Good and Bad Vegetables for Dogs

Vegetables rich in plant nutrients and rich in fiber are a great addition to a dog’s diet. However, the dog’s digestive system is different from humans. It also does not digest sugars and cannot destroy plant cells. Some vegetables are rich in sugars and must be fed to a dog in small quantities; others are actually harmful to the dog. Cook or mash any vegetables before adding them to a dog meal.

The best vegetables for dogs to add to your diet:

Turnip is not just superfood! It boasts many benefits such as fighting heart diseases, arthritis, allergies, and urinary tract problems. While overeating can cause gas and bloating, adding one ounce of cooked, chopped or dried turnip to a dog’s meal can boost its health value.

Green beans
If your puppy is overweight, replace up to 5 percent of his food with low-calorie green beans. It is rich in fiber to aid in digestion and intestinal regulation and has healthy omega-3 acids.

Chewing crunchy, raw carrots relieves anxiety and cleans teeth! Eating carrots is good for eyesight and boosts the immune system with antioxidants. Some dogs find it difficult to chew carrots and can suffocate. If you see undigested carrot pieces in the stool, cut them into small pieces and cooked feet, which may also help to avoid choking. The nest recommends giving one mashed dog, mashed, only every two days or so.

Add 1 to 2 ounces of steamed asparagus tips (cut into small pieces to prevent choking) to add a variety, flavor, vitamins, and minerals to your dog’s meal. Sometimes all that is needed is a fresh flavor or texture to renew interest in his usual food.

Broccoli legs increase immunity, help prevent cancer and fight arthritis. Also, chewing the legs creates a natural toothbrush that resists plaque! Beware: Many broccoli, especially the heads, can irritate the digestive system and cause large gas. Broccoli should make up less than 5 percent of dog food.

A few ounces of raw or frozen zucchini shredded over a meal adds water and fiber to a dog’s diet and also fills his stomach, making him skinny.

sweet potato
Cooked or mashed sweet potatoes are a healthy and delicious treat that fills the dog’s abdomen and strengthens its system with vitamins, minerals, and fiber. Dogs can choke whole potatoes, but you can cut them into wedges to prevent this. Replace up to a quarter of your dog’s regular food with mashed potatoes to change her routine while enhancing her health at the same time!

Whether the dog suffers from constipation or diarrhea, the high fiber content in the pumpkin helps regulate the intestine. Most dogs love the taste of mashed canned squash! Replace a quarter of your dog’s meal with the same amount of canned squash until it regulates its regimen.

Hateful dog breath! Parsley is a perfect breath freshener. It also adds potassium to healthy muscles and joints and beta-carotene to the eyes. Add a little chopped parsley to your dog’s meal.

Button mushrooms can stimulate the immune system and help with allergies. While some mushrooms are great, others are poisonous. Talk to your veterinarian before adding mushrooms to your dog’s diet to determine which type and how much you can feed for your dog.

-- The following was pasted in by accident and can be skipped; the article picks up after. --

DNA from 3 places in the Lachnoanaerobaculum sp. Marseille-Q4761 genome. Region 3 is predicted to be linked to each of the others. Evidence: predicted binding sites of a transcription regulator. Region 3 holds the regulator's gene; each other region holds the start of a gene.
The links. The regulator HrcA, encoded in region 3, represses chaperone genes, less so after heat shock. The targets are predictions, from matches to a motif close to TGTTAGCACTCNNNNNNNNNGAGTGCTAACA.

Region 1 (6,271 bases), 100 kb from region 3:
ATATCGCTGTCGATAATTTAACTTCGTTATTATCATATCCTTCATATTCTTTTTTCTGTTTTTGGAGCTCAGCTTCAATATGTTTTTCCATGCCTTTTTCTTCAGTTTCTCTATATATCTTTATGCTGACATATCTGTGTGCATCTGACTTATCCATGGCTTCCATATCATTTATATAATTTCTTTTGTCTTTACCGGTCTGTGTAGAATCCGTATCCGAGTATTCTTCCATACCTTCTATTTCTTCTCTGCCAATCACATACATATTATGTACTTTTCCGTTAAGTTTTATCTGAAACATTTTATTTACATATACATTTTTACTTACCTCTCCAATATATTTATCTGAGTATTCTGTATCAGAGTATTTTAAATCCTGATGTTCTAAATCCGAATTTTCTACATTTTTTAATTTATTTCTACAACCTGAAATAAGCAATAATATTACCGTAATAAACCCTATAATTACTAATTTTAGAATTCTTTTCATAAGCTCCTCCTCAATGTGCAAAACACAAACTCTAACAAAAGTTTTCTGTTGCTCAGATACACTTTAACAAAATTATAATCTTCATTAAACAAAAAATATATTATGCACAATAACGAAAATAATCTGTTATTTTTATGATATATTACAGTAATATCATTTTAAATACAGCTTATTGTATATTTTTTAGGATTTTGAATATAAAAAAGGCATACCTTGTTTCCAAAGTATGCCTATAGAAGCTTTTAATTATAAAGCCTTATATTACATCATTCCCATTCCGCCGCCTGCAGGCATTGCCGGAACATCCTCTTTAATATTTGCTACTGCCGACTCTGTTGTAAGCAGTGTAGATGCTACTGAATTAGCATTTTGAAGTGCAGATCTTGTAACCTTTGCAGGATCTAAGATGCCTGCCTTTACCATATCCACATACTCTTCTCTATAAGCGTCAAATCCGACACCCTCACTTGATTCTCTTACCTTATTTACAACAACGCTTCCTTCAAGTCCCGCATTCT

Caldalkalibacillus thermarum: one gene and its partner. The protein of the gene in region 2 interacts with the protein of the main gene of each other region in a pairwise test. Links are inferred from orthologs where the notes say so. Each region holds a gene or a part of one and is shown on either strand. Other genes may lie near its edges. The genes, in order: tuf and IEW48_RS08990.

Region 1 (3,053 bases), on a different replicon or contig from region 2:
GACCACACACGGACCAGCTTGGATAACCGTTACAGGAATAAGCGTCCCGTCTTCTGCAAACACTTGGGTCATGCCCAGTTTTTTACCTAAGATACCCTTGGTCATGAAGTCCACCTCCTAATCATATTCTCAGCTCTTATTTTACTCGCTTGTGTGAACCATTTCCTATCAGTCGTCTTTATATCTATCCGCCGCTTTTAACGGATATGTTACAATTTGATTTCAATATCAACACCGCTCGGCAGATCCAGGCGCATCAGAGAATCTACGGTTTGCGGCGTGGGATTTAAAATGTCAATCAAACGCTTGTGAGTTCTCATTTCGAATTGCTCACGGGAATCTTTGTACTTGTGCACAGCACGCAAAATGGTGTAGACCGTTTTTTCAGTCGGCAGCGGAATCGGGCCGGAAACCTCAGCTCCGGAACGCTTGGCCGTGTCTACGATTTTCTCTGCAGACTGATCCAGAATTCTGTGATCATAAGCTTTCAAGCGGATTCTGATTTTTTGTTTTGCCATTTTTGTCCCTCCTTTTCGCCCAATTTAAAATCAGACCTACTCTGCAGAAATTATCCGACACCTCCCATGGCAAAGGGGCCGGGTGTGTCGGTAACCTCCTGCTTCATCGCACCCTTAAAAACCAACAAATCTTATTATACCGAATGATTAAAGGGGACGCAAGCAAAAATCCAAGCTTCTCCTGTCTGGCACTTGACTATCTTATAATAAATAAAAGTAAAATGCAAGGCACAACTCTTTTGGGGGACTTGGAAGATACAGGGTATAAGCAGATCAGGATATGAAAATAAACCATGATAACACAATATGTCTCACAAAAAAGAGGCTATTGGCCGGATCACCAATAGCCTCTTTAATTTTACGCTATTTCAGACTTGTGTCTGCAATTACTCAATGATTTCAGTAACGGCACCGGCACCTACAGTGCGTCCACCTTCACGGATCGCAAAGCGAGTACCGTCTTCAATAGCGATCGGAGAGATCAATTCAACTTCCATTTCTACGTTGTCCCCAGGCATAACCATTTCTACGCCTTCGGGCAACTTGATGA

Do not feed your dog a vegetable instead of taking it to a licensed expert who can diagnose and treat diseases or serious conditions. However, supplementing your dog’s diet with safe amounts of healthy vegetables may improve his health and extend his life for many happy years!

Crusader vegetables and onions
Broccoli, cabbage, Brussels sprouts, bok choy, and cauliflower are low in sugar and high in phytonutrients, carotenoids, flavonoids, idols, sulforaphane, and sterols. Onions, green onions, leeks, and garlic can cause problems with the dog’s digestive system and can cause large amounts of damage to red blood cells. However, exact amounts of flavor are unlikely to cause a problem.

Green vegetables
Spinach, kale, green chard, and other dark green leaves are low in sugar, rich in fiber and an excellent source of carotenoids. Greens can be fed to dogs in small quantities. Steam vegetables to cook to preserve most nutrients. Dogs may benefit from green beans that are low in celery and celery but avoid green peas that are high in sugar.

Root vegetables and squash
Cucumbers and summer squash, such as zucchini and yellow squash, are relatively low in sugars and easy for the dog to digest. Winter squash, including squash and other hard squash, are rich in carotenoids and sterols. Carrots, sweet potatoes, beets, parsnips, and rutabagas are rich in sugar and should be given to a dog in moderation. Carrots contain carotenoids, while sweet potatoes contain carotenoids, flavonoids, and sterols. White potatoes are very rich in sugar, so it is best to keep them away from a dog diet.

Other plant foods
Tomatoes are high in plant nutrients like lycopene, sterols, and flavonoids. Pepper is a good source of carotenoids. Eggplant is a good source of sterol. However, in a dog with tomato arthritis, pepper, potatoes, and eggplant it may aggravate the condition. All parts of avocado – flesh, pit, skin, and even leaves and bark – contain persin, a chemical that causes vomiting and diarrhea in dogs.

Doggy diets vary by breed, so check with your veterinarian about which vegetables and fruits are beneficial